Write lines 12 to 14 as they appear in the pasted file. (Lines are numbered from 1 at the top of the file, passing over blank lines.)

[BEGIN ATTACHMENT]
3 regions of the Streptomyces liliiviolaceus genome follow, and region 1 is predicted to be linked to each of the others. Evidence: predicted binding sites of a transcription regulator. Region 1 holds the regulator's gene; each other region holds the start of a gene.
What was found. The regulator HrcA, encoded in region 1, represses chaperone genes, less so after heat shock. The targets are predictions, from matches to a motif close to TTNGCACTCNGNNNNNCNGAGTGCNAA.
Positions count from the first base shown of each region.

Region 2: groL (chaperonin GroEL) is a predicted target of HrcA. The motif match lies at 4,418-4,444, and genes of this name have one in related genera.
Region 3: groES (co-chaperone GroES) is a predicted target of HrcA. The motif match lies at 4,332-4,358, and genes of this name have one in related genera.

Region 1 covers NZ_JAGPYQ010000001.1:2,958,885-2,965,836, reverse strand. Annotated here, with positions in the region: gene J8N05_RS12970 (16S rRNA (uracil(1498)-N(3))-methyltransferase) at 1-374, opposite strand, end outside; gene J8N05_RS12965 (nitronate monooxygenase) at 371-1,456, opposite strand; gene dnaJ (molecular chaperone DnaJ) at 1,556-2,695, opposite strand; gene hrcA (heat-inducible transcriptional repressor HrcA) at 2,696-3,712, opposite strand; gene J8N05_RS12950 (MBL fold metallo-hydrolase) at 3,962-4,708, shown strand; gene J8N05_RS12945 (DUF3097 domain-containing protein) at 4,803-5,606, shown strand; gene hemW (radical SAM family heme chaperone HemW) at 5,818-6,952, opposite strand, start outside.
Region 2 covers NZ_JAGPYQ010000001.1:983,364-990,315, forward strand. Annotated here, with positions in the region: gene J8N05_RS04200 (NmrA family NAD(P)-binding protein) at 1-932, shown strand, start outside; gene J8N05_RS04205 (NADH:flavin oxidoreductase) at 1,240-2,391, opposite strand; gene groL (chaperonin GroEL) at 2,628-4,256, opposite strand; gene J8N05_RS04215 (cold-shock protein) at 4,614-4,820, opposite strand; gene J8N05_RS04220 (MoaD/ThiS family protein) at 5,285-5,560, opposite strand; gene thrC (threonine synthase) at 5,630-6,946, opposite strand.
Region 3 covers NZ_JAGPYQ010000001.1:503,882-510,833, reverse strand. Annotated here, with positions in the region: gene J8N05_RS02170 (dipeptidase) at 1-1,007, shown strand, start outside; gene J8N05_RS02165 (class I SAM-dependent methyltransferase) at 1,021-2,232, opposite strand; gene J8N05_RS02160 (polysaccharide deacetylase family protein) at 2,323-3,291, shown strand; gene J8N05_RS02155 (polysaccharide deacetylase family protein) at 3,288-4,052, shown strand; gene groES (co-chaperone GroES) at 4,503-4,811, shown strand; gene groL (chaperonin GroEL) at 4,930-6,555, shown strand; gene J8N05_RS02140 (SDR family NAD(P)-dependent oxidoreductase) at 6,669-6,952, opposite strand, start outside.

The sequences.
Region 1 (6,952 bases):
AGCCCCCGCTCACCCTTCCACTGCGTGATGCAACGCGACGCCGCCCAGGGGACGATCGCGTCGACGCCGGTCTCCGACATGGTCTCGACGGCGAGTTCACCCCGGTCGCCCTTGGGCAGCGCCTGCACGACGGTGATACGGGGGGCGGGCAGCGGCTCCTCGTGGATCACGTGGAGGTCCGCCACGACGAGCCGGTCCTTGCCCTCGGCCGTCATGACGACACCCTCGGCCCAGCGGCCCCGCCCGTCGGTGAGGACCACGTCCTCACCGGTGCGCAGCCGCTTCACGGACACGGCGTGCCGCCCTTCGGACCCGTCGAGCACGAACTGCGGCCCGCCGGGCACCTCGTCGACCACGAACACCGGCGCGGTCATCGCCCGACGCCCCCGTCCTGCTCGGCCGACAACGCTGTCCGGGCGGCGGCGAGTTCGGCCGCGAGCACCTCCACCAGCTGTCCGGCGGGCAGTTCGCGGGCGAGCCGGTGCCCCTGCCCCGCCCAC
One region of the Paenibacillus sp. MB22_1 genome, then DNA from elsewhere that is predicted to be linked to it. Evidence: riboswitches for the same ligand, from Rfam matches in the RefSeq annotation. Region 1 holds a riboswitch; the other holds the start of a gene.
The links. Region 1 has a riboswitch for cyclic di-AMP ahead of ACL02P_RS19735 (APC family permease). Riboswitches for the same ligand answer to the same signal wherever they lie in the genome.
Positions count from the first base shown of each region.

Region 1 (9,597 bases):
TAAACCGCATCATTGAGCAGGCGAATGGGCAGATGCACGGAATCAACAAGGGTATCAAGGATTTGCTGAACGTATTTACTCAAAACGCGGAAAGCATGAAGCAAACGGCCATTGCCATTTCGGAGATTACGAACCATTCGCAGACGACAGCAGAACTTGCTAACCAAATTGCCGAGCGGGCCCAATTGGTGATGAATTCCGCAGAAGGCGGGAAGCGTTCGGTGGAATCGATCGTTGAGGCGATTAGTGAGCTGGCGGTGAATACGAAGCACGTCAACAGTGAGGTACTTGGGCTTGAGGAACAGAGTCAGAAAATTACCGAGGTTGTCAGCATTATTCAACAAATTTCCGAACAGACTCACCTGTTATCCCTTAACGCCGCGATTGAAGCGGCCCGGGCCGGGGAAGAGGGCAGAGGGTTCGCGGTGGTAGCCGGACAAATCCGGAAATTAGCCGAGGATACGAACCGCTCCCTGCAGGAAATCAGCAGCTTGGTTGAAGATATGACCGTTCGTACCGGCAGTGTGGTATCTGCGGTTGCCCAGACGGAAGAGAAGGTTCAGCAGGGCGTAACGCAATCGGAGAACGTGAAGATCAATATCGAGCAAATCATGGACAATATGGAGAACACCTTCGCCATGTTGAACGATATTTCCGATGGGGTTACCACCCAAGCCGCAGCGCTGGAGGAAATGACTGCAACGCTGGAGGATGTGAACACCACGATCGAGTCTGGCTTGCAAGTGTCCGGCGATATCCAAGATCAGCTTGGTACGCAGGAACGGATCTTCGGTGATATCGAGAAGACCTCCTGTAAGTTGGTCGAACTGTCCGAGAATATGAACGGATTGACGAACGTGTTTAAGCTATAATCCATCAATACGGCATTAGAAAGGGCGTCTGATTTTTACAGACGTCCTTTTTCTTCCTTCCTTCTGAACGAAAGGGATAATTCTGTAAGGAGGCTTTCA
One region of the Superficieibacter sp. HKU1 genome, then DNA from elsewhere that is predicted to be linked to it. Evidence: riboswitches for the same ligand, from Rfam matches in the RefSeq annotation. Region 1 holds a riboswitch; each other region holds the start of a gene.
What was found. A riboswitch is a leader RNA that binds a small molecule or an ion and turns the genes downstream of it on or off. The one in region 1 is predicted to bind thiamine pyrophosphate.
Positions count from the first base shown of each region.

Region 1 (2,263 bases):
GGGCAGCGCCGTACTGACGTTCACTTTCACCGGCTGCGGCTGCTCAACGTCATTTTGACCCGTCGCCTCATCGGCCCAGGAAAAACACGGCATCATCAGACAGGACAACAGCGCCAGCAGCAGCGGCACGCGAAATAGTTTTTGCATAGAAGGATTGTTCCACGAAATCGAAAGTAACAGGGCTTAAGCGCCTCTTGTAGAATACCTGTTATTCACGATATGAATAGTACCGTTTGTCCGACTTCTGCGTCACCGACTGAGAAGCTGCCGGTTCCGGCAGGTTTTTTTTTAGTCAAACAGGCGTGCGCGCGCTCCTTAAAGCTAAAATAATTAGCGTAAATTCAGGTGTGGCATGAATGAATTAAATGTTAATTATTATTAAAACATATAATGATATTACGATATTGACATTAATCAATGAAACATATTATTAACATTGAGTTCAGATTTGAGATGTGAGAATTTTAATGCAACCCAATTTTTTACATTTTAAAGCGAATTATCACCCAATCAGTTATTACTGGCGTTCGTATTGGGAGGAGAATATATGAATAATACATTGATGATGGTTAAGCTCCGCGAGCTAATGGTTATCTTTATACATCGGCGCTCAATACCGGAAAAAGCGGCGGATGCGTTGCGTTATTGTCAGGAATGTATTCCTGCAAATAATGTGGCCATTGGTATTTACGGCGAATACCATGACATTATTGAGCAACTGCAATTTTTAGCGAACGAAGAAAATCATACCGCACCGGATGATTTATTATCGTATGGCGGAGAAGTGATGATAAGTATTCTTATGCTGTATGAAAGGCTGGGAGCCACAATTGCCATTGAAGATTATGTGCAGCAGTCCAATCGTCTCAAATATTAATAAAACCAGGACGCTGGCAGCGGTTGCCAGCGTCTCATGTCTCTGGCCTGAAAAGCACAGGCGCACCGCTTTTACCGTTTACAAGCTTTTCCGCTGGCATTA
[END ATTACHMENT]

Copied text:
One region of the Paenibacillus sp. MB22_1 genome, then DNA from elsewhere that is predicted to be linked to it. Evidence: riboswitches for the same ligand, from Rfam matches in the RefSeq annotation. Region 1 holds a riboswitch; the other holds the start of a gene.
The links. Region 1 has a riboswitch for cyclic di-AMP ahead of ACL02P_RS19735 (APC family permease). Riboswitches for the same ligand answer to the same signal wherever they lie in the genome.
Positions count from the first base shown of each region.